Ultrasound is a useful imaging modality for evaluation of the hip, knee and ankle.Allowing high-resolution imaging of anatomy while simultaneously allowing dynamic evaluation of the joint, tendons, and ligaments
Intra-articulate effusions in the anterior capsule of the hip joint can be detected as a triangular structure and observed as a dark area of fluid collection that distend the capsule.
Iliopsoas tendinopathy causes a dark, swollen tendon with poor fibre architecture, the iliopsoas bursa communicates with the hip joint, iliopsoas bursitis is sometimes associated with hip joint pathology. An abnormal iliopsoas tendon motion is the common cause of extra-articular snapping hip.
Proximal quadricep tendon tears occur less frequently than in the midsubstance of the muscle belly or at the myotendinous junction.
In the medial hip, Adductor tendinopathy most commonly affects the adductor longus and the gracilis muscles, the tendon can appear dark and thickened.
Greater trochanteric pain syndrome or lateral hip pain is caused by hip abductor tendinopathy or tears, especially in the gluteus medius tendon. Trochanteric bursitis effects one of several superficial bursa of the lateral hip.
Hamstring tendinopathy of the proximal attachment appears dark and swollen. Calcification can occasionally be detected at the tendon insertion or within the tendon.
Ischiogluteal bursitis is also known as “weaver's bottom”, which is caused by prolonged sitting. A fluid accumulation in the ischiogluteal bursa is demonstrated on the bright bony cortex of the ischial tuberosity
Patellar tendinopathy (Jumper's knee) is caused by overuse of the knee extensor mechanism during activities such as jumping or running. This is diagnosed on ultrasound with thickening and decreased brightness of the tendon.
Osgood–Schlatter disease is chronic tendinopathy of the distal patellar tendon. The distal patellar tendon is thickened and dark and may contain fragments from the tibial attachment.
Quadriceps tendon tears tend to be located at the tendon junction or at the tendon's insertion into the patella. In partial tears there is a dark defect representing hematoma. The specificity and sensitivity of ultrasound in the diagnosis of quadriceps tendon tears have been shown to be 100%.
Pre- and infra-patellar bursitis is commonly caused by occupational kneeling and inflammation of the superficial bursa, a condition described as housemaid's or clergyman's knee.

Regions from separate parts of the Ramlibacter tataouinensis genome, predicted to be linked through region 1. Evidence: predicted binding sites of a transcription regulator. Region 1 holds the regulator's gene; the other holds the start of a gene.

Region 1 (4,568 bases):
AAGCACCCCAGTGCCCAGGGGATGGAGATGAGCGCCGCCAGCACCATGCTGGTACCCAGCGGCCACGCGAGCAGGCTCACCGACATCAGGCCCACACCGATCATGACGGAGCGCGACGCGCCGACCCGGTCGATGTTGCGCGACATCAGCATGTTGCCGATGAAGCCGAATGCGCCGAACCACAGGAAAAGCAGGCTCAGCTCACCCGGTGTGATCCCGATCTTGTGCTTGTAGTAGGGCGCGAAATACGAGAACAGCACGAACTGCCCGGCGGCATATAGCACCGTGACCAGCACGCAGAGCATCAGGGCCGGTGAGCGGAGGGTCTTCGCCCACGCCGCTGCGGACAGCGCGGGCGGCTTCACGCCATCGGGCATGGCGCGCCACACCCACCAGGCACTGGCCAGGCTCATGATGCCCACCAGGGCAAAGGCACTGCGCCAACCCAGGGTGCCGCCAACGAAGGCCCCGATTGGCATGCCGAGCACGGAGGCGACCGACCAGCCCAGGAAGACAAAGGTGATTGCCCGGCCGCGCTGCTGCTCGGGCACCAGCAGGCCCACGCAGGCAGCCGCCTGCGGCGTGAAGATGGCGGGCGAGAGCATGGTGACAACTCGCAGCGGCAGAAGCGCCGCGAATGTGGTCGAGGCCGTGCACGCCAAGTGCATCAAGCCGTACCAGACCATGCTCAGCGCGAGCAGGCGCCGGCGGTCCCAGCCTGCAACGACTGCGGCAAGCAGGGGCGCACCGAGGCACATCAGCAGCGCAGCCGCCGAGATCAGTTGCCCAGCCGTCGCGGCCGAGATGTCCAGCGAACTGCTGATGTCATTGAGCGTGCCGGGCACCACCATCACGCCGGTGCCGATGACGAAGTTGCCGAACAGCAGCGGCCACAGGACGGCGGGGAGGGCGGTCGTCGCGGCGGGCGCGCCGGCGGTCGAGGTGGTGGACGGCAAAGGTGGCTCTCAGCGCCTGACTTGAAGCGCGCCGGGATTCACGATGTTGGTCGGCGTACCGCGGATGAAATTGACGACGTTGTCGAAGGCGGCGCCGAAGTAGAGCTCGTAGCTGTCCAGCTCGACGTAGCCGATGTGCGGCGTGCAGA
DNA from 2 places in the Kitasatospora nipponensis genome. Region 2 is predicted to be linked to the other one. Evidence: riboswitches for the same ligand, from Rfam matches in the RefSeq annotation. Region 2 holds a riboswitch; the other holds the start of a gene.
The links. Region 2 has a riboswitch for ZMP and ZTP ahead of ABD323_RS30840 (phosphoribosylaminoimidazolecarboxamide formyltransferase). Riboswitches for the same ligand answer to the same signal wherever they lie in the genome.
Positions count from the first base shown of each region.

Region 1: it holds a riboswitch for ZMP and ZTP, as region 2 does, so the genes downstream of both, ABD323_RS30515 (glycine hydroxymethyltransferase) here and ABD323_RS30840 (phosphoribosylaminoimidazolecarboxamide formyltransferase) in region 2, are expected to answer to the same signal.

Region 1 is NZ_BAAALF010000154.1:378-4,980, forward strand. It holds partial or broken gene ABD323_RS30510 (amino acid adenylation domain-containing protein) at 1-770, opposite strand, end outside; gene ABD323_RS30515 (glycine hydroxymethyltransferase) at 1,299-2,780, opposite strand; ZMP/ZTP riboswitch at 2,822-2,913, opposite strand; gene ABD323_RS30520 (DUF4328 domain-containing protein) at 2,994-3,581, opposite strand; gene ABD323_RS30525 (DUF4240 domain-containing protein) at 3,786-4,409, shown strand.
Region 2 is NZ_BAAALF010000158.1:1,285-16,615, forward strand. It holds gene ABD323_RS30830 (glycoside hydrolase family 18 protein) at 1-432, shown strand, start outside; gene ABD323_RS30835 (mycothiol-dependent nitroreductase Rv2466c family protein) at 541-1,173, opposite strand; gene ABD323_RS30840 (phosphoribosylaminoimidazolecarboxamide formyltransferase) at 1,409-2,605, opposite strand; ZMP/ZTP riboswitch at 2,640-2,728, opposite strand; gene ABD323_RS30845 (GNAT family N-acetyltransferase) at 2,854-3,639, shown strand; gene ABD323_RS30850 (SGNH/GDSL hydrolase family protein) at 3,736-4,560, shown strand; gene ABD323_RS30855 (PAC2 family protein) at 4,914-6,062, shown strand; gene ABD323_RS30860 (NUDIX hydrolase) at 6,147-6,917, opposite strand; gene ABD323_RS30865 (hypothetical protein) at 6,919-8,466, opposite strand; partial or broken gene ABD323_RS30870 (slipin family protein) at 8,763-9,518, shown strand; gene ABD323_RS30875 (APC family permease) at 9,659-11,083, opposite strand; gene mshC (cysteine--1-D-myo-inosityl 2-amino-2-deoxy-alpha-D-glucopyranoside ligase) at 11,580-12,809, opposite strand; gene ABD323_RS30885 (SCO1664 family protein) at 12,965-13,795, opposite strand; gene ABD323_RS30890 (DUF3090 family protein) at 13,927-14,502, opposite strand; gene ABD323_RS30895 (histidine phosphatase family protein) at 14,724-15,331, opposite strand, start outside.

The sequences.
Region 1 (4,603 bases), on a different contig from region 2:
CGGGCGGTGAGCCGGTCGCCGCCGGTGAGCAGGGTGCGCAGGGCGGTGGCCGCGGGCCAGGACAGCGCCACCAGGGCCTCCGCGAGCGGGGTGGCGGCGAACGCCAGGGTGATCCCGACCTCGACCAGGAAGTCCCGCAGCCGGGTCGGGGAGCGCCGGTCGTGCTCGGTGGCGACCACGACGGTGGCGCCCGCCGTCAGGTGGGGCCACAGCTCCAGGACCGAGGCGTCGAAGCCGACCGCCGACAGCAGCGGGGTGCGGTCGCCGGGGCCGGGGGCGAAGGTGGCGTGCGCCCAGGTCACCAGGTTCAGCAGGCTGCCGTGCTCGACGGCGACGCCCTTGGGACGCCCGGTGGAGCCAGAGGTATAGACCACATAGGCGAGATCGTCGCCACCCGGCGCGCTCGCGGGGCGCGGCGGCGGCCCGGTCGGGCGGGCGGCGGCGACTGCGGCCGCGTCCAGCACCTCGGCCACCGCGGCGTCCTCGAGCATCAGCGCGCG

Medial collateral ligament (MCL) injury appears as a thickened structure affecting the deep fibers. The sensitivity of sonography in the detection of MCL injuries is approximately 94%.
Meniscal lesions/tear may appear as a dark cleft coursing within the meniscus. A degenerated meniscus appears swollen. The edges of the meniscus bulge outward and can change the brightness and contours.
Pes anserine bursitis is a commonly observed condition. Ultrasound demonstrates a cystic mass adjacent and deep to the pes anserine tendon. The bursa lies between the insertion of the collateral ligament and the conjoined tendon.
Lateral collateral ligament (LCL)injury presents as focal tenderness, thickened segments, adjacent to the fibular attachment.
Baker's cysts (popliteal cysts) are characteristically crescent shaped, and involve the medial border of the gastrocnemius (calf) muscle and the semimembranosus (hamstring) tendon. it is frequently associated with meniscal tears, or with degenerative and inflammatory arthropathy.
Gastrocnemius muscle injury (tennis leg) is characterized by disruption of the normal, parallel fibres of the tendon at its insertion. Fluid collection is seen within the gastrocnemius muscle.
Achilles Tendon rupture observed 2 and 6 cm from the insertion into the calcaneus (heel bone ), this is called the critical zone with a relative poor blood flow. Rupture of the Achilles tendon is seen as a focal defect between the broken ends of the tendon.
Achilles tendinopathy causes swelling of the tendon and it appears less bright.
Tendinosis is related to degenerative changes within the tendon as it appears swollen and darker due to increased fluid in the tendon.
Tenosynovitis refers to inflammation surrounding the tendon sheath and this can be visualised on ultrasound by assessing the blow flow to the tendon.
Retrocalcaneal Bursitis can become inflamed and appears as a dark triangular structure with increased blood flow.
The retrocalcaneal Bursa is interposed between the Achilles tendon and the posterior calcaneus (heel bone).
Lateral ligament injuries occur secondary to inversion sprains. The three ligaments involved in lateral ligament injuries are the anterior talar fibular ligament (ATFL), calcaneal fibular ligament (CFL), anterior tibiofibular ligament (TFL) and the posterior talar fibular ligament (PTFL).
Peroneal tenosynovitis demonstrates fluid within the tendon sheath and inflammation around the tendon. Peroneal tendon rupture cause an inability to move the foot outwards.
Tibialis Posterior Tendon Dysfunction can occur as a consequence of an acquired flat foot (pes planus), where the tendon becomes inflamed or prone to tears or split tears.